I learned a lot as 2020 convenor of the IPA Effectiveness Awards.
The intense (most intense in advertising worldwide?) judging process begins with reading thousands of words. More than 60 papers of 4000 words plus appendices. Then, as convenor, I attended three rounds (six afternoons) of judging on Zoom: technical judges; industry judges; client judges.
The wisdom and commitment of all the judges was unquestionable. The process was long, hard and argumentative. More argumentative than 2018 when there was more consensus of opinion. This year there was plenty of debate and discussion, opinions were changed, minds were made to rethink. I learned a lot from my fellow judges including the problems with “Monte Carlo simulations” (which sound more exciting than they are.) And I observed a passion for effectiveness among the judges, which paints a very optimistic picture of our industry.
There are several key themes from the well-deserved winners, which are detailed in the AdWorks book available from the IPA. The themes include the power of insight, the importance of belief in brand advertising, a redefinition of being a challenger, lessons in brand turnaround, the impact of real-life stories, how a great PR stunt can revive a brand and the role of tech in driving effectiveness.
There is one, overriding lesson, which the Grand Prix winner (Tesco, pictured above), the winner of best dedication to effectiveness (Audi) and the winner of best new learning (Diageo), all evidenced. The one, overriding lesson of the 2020 IPA Effectiveness Awards is the crucial importance of the entire business, not just the marcomms team, being focused on marketing effectiveness.
This is when great long-term thinking can thrive. Where marketing is never regarded as a cost, but as an investment. Where strategic decisions can be based on creating sustainable demand, not just selling loss-leaders. It applies to client companies, but also to advertising agencies and media agencies. It actually applies throughout the advertising ecosystem at its most complex.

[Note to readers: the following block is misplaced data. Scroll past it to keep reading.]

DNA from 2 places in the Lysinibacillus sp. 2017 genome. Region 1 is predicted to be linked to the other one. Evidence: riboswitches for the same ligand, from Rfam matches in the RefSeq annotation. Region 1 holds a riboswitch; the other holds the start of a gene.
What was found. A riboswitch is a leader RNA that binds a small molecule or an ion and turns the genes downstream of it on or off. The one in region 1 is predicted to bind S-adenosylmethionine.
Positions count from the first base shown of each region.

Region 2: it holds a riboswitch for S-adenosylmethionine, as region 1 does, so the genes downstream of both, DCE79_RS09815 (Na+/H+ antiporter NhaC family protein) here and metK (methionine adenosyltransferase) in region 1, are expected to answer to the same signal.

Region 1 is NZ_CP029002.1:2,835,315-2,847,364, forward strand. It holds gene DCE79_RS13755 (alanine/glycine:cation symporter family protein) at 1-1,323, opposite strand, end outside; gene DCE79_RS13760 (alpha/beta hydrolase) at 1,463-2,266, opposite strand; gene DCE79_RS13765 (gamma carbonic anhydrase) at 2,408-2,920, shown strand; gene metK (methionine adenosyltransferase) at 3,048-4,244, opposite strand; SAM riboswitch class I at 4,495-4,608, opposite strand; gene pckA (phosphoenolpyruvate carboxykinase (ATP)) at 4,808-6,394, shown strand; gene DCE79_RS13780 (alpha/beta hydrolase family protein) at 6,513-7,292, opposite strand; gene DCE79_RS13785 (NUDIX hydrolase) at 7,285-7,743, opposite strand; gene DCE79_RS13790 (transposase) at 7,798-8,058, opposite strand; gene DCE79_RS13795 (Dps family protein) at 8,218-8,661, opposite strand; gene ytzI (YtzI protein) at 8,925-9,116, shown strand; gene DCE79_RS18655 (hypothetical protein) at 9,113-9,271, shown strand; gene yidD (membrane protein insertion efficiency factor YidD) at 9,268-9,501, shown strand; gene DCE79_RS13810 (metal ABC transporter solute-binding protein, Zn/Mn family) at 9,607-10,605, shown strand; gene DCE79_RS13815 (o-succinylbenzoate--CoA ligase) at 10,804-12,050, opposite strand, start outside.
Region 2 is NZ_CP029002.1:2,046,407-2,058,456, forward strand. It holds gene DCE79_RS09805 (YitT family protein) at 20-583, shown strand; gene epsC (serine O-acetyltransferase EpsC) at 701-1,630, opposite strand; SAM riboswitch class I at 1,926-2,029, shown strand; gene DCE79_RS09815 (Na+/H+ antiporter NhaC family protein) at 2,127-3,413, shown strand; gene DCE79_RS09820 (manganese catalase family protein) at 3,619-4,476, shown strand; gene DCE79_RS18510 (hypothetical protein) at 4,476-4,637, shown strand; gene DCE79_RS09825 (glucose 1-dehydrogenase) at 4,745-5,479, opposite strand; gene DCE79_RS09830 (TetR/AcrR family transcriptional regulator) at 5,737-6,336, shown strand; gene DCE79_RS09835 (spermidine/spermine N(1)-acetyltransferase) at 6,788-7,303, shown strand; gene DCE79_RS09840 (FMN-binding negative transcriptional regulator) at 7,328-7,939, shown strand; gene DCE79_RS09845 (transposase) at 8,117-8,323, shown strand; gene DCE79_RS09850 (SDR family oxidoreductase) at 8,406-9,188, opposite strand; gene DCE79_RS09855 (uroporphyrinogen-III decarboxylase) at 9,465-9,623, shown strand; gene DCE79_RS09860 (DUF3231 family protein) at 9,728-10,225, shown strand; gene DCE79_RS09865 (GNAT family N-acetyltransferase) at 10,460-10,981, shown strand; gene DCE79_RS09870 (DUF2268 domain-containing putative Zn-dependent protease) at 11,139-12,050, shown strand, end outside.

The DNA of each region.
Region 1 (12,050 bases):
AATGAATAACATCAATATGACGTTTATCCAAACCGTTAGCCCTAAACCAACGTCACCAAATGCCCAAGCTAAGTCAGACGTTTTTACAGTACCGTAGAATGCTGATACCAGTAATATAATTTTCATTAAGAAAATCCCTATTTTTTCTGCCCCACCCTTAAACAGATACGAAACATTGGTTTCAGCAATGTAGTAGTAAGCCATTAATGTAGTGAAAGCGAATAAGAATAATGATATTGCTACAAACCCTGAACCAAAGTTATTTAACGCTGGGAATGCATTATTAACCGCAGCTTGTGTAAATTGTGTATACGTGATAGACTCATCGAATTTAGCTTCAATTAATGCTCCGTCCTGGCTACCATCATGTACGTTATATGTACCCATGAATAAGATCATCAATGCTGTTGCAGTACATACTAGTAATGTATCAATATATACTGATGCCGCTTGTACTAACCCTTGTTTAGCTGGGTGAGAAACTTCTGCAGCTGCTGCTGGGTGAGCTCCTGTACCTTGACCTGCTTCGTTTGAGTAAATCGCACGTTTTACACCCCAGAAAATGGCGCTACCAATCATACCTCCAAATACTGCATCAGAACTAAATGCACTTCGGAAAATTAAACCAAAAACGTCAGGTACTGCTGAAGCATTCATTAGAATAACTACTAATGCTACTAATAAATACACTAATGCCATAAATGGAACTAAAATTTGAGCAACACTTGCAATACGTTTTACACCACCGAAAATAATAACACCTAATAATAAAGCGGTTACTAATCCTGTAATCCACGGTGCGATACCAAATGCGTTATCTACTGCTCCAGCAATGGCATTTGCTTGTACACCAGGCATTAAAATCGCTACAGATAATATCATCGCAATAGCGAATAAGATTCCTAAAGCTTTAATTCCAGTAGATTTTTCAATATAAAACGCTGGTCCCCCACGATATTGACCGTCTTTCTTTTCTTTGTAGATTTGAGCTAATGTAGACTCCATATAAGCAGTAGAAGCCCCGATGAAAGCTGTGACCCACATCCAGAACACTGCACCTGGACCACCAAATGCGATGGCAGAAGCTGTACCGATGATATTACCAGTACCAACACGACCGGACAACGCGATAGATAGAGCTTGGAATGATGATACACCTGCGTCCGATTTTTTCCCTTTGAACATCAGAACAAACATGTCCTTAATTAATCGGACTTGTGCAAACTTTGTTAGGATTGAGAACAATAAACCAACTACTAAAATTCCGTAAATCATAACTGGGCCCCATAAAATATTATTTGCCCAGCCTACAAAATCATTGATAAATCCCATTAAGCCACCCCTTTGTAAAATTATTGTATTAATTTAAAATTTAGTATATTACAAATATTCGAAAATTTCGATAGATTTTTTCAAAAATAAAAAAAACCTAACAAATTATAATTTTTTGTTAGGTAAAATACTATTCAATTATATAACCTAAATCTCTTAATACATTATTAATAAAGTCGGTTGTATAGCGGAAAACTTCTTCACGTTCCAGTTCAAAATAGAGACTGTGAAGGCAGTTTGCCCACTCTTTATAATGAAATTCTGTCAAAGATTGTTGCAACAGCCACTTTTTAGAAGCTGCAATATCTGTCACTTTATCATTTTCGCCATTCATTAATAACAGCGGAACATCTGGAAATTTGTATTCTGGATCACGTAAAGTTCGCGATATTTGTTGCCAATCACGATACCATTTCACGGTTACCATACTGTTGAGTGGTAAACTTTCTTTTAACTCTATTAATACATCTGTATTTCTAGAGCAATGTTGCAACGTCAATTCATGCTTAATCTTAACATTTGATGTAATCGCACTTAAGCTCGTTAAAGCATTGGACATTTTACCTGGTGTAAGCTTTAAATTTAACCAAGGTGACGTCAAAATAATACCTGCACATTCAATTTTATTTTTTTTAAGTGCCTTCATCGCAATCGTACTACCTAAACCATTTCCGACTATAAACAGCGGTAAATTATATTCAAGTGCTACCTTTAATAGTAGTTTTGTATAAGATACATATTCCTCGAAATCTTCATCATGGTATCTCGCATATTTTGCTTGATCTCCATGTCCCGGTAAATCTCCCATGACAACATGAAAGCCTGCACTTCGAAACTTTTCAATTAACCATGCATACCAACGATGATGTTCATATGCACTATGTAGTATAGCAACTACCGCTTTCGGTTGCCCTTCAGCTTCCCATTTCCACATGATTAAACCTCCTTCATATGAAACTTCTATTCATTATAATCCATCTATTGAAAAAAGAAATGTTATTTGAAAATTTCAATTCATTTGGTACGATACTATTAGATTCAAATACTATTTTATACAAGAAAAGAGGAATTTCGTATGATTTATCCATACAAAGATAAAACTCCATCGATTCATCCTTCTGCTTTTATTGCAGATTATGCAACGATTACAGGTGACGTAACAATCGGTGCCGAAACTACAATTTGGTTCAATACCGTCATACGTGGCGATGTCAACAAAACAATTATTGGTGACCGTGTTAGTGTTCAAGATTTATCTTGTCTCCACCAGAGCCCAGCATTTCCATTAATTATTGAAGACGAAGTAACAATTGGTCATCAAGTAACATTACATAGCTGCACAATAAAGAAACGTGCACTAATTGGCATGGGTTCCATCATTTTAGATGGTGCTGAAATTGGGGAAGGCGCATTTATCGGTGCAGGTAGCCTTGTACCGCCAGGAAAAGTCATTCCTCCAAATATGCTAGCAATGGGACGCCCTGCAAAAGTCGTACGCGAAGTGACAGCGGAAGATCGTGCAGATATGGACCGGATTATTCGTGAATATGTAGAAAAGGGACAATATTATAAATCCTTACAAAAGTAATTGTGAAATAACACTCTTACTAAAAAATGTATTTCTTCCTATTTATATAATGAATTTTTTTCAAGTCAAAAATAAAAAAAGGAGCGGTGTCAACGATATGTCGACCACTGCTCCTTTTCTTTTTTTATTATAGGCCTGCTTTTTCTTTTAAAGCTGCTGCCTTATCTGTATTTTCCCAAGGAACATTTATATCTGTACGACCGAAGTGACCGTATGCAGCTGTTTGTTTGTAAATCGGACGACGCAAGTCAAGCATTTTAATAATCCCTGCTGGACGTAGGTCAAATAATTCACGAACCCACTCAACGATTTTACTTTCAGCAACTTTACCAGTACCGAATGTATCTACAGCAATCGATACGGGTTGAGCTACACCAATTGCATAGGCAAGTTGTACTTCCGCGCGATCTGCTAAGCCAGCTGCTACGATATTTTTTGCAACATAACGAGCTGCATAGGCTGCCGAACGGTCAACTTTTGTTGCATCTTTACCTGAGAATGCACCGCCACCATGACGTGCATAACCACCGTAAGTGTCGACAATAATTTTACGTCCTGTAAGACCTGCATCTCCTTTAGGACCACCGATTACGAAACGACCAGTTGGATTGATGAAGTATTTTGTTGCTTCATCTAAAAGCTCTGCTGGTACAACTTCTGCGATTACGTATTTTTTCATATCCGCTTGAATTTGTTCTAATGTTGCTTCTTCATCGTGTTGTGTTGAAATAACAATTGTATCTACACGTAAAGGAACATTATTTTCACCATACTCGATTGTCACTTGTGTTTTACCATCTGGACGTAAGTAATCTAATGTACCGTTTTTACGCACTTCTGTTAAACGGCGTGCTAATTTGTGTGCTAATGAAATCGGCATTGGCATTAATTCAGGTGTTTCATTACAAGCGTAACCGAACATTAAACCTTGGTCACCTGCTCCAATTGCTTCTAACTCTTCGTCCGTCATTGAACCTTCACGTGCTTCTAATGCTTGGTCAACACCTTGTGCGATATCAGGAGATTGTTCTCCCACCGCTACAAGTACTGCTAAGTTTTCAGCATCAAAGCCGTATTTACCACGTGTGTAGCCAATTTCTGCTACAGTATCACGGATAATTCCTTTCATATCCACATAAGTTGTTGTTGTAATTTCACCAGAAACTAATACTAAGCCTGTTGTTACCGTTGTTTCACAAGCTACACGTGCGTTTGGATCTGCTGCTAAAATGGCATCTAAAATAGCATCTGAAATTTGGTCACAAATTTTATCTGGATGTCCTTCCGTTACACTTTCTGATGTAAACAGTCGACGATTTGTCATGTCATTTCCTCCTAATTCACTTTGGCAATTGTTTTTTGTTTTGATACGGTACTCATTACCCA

If the advertising agency is creating ads for the industry, rather than for customers, then it shows. Every year new creative work can lead to the extinction of effective brand icons and fluent devices (as System1 describes the memorable ad assets of a brand.) Agencies dedicated to effectiveness rather than peer approval break this cycle and create long-term effective work.
Media budgets must be deployed strategically not just to deliver immediate key performance indicators and this too must be deep in the culture of the agency.
We need this cultural alignment in media owners, too. Brands can only successfully partner media owners who have effectiveness built into their thinking, not just a quick sale to boost one month’s targets.
This year’s awards demonstrated the strategic power of PR stunts to drive growth. Only PR activations that enhance brand power deliver this, and this too requires a cultural addiction to effectiveness not to generating views and creating empty clickbait.
Most of all it is the client company culture that allows great effective marketing to thrive.
The winners of the IPA Effectiveness Awards will be the envy of their peers. A thorough reading of the papers delivers a blueprint for driving growth, which cannot be aped without a reset of the values of the boardroom so that they respect and value effective marketing for the long term.
Sue Unerman is chief transformation officer at MediaCom